Author(s): Robert Drewe
Internationally acclaimed as a novelist and memoirist, Robert Drewe returns to the short-story territory he has made his own. Set against a backdrop - the Australian coast - as randomly and imminently violent as it is beautiful, The Rip reveals the fragility of relationships between husbands and wives, children and parents, friends and lovers. You will find yourself set down in a modern Garden of Eden with a disgraced Adam seeking his Eve; sharing the fears of a small boy in a coastal classroom as a tsunami approaches; in an English gaol cell with an Australian surfer on drug charges; watching an American film scout confront his masculinity on a Pacific island; and witness a middle-aged farmer contemplating murdering the hippie who stole his wife. Written in a variety of moods, always compassionate, wry and razor-sharp, these dazzling stories are crafted with all the weight and resonance of Drewe's longer fiction.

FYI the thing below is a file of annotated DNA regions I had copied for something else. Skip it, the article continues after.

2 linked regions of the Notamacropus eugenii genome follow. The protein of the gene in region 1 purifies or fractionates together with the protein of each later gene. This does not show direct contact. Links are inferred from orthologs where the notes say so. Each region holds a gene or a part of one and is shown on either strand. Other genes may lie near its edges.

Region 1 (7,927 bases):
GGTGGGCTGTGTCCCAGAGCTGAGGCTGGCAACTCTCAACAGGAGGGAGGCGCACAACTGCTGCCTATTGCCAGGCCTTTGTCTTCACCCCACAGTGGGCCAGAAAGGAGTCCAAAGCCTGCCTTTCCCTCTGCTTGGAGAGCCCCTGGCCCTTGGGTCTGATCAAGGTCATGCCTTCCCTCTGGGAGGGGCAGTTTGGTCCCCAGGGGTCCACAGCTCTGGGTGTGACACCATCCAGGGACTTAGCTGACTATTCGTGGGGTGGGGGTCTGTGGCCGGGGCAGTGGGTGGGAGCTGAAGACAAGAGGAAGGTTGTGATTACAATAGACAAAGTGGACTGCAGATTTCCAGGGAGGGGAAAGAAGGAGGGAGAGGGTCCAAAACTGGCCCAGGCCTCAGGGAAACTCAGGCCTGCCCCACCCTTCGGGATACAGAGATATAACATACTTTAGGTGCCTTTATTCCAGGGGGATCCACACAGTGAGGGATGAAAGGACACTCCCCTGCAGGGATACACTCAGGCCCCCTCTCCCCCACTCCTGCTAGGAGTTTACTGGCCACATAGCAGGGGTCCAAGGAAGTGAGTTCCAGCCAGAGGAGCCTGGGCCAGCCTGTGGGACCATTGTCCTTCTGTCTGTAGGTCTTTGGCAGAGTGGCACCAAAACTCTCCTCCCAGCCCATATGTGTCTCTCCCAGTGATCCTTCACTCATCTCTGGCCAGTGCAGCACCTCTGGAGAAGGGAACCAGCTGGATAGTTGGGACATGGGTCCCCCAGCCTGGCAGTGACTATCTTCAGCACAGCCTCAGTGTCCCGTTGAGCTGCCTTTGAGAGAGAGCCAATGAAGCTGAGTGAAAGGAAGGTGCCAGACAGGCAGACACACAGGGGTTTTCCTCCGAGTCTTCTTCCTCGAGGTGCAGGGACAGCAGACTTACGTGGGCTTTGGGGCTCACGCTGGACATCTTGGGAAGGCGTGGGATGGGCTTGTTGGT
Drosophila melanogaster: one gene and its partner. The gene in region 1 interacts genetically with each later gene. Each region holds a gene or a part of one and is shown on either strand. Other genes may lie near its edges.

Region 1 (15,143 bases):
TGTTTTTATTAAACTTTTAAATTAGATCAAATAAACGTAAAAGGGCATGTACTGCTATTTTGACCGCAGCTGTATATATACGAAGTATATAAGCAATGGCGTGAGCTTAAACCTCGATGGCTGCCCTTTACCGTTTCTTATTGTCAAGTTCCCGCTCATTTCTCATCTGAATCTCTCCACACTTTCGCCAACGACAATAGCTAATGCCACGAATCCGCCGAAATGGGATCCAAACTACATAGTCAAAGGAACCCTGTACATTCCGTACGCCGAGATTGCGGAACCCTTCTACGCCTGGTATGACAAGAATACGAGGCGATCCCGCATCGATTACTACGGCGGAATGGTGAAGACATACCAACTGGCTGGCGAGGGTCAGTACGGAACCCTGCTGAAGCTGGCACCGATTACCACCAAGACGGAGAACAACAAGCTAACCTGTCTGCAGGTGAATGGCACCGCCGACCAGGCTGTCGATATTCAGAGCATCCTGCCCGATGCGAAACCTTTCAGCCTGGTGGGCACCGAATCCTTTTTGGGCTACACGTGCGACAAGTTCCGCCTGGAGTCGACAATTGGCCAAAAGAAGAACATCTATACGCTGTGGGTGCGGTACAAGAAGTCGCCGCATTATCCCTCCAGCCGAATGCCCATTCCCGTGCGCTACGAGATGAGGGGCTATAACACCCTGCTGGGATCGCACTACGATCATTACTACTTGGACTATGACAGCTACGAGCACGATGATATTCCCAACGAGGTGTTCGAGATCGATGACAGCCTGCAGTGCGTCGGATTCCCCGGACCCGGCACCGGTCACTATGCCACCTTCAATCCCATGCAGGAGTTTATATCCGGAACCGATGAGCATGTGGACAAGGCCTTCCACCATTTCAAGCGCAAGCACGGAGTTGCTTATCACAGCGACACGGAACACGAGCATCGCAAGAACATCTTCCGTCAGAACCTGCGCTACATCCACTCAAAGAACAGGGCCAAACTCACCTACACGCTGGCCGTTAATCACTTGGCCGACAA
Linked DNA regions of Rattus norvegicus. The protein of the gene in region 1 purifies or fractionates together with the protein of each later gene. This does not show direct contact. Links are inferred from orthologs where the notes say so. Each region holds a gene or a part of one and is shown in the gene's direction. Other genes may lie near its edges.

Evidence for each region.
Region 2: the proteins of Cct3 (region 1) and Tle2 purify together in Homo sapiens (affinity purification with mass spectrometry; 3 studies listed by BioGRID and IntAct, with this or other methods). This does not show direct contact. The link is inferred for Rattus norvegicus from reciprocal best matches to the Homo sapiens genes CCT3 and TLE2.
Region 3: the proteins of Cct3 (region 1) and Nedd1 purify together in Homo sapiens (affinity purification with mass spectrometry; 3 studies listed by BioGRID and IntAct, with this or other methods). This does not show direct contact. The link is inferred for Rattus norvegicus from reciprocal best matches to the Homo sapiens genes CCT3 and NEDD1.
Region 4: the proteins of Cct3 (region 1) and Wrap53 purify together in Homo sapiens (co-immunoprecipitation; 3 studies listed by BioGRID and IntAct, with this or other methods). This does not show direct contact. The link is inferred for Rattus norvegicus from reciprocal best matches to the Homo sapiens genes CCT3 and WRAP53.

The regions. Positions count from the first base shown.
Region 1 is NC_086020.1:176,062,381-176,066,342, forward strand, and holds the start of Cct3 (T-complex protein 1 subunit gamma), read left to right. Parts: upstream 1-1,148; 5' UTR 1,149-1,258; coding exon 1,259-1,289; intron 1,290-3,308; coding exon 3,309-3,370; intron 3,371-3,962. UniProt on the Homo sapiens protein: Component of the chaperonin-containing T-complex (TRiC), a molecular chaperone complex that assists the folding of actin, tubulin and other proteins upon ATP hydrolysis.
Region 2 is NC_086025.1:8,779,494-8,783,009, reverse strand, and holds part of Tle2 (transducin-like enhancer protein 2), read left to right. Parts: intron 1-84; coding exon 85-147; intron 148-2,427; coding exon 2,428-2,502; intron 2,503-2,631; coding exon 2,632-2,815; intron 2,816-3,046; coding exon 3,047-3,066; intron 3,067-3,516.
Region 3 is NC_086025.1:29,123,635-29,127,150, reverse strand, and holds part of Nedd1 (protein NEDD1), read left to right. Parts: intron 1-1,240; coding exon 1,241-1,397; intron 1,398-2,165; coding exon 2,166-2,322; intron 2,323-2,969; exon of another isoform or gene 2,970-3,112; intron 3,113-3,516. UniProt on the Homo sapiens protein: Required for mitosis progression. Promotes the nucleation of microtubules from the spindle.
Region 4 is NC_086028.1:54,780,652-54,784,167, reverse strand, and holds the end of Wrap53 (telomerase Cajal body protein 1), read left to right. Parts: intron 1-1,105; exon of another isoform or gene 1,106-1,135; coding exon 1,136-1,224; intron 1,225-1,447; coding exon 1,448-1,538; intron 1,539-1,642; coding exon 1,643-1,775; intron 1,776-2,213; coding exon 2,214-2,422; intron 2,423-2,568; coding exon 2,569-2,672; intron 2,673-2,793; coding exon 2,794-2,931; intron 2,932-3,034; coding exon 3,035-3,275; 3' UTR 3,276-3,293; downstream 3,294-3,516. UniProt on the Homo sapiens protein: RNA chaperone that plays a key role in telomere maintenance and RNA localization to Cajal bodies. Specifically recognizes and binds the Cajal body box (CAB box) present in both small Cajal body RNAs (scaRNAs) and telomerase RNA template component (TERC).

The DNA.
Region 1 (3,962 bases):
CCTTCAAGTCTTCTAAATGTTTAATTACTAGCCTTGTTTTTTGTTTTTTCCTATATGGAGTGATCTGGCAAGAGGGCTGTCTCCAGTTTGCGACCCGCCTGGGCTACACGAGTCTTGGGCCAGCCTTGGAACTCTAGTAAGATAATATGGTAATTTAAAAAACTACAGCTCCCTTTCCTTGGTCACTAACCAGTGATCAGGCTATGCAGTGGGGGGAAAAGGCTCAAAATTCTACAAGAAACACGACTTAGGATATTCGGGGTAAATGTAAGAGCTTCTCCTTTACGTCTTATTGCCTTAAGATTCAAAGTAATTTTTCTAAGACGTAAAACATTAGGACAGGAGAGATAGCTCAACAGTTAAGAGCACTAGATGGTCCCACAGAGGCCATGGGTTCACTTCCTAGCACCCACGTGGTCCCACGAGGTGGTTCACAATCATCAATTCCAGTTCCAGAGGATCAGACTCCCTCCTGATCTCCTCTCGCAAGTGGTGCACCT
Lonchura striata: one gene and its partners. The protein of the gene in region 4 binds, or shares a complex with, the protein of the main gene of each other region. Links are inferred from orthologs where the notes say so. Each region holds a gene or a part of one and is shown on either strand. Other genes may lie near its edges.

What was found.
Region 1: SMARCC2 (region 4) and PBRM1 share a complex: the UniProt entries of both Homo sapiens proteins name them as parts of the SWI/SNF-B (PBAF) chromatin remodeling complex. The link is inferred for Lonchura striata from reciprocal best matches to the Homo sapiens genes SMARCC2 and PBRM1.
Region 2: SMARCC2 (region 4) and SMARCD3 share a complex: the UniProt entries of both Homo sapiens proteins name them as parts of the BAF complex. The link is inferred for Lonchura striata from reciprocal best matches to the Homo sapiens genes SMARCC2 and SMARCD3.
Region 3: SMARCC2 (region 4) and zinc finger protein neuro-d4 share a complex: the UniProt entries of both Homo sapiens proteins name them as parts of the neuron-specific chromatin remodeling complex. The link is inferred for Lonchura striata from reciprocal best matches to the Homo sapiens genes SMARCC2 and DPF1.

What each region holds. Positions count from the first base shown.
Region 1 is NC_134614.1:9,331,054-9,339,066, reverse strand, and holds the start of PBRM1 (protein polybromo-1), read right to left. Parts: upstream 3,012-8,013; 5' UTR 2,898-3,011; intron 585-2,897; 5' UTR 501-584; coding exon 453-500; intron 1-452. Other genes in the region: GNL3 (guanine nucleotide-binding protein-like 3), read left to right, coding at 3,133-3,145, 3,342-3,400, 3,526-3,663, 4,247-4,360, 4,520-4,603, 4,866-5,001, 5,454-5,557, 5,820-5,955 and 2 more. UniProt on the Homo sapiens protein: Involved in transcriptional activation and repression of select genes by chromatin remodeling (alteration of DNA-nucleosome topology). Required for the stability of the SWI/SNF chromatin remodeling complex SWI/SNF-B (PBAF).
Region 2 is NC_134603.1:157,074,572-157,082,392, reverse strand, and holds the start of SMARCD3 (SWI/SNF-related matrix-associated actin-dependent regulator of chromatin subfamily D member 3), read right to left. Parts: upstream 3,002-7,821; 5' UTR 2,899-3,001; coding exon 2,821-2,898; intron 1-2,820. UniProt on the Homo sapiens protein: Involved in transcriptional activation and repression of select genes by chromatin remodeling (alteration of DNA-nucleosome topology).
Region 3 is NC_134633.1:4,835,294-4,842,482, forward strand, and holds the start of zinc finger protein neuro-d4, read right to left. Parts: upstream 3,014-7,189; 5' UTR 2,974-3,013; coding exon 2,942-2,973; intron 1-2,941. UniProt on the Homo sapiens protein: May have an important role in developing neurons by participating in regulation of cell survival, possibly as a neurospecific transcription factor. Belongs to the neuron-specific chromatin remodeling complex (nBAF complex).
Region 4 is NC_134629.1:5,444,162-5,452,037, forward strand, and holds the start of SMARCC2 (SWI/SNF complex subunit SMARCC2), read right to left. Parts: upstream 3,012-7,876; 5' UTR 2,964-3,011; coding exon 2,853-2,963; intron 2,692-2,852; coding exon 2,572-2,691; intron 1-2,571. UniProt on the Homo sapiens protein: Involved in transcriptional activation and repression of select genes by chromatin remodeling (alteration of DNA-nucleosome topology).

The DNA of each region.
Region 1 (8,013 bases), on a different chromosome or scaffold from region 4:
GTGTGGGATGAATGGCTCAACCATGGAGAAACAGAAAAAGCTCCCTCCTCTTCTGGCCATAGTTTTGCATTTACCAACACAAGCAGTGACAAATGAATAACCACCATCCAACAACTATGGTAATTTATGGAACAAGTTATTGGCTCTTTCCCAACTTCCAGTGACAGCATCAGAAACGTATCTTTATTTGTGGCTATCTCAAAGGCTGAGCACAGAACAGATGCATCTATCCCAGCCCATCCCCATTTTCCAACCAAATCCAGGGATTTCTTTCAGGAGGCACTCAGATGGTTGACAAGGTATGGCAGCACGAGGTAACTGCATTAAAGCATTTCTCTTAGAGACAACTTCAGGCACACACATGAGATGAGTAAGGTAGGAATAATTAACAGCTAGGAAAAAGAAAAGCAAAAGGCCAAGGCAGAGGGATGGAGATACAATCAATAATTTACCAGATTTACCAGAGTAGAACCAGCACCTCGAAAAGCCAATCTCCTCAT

Robert Drewe was born in Melbourne on January 9, 1943, but from the age of six, when his father moved the family west to a better job in Perth, he grew up and was educated on the West Australian coast. The Swan River and Indian Ocean coast, where he learned to swim and surf, made an immediate and lasting impression on him. At Hale School he was captain of the school swimming team and editor of the school magazine, the 'Cygnet'. Swimming and publishing have remained interests all his life On his 18th birthday, already wishing to be a writer but unsure 'who was in charge of Writing', he joined 'The West Australian' as a cadet reporter. Three years later he was recruited by 'The Age' in Melbourne, and was made chief of that newspaper's Sydney bureau a year later, at 22. Sydney became home for him and his growing family, mostly in a small sandstone terrace in Euroka Street, North Sydney, where Henry Lawson had once lived. Robert Drewe became, variously, a well-known columnist, features editor, literary editor and special writer on 'The Australian' and the 'Bulletin'. During this time he travelled widely throughout Asia and North America, won two Walkley Awards for journalism and was awarded a Leader Grant travel scholarship by the United States Government. While still in his twenties, he turned from journalism to writing fiction. Beginning with 'The S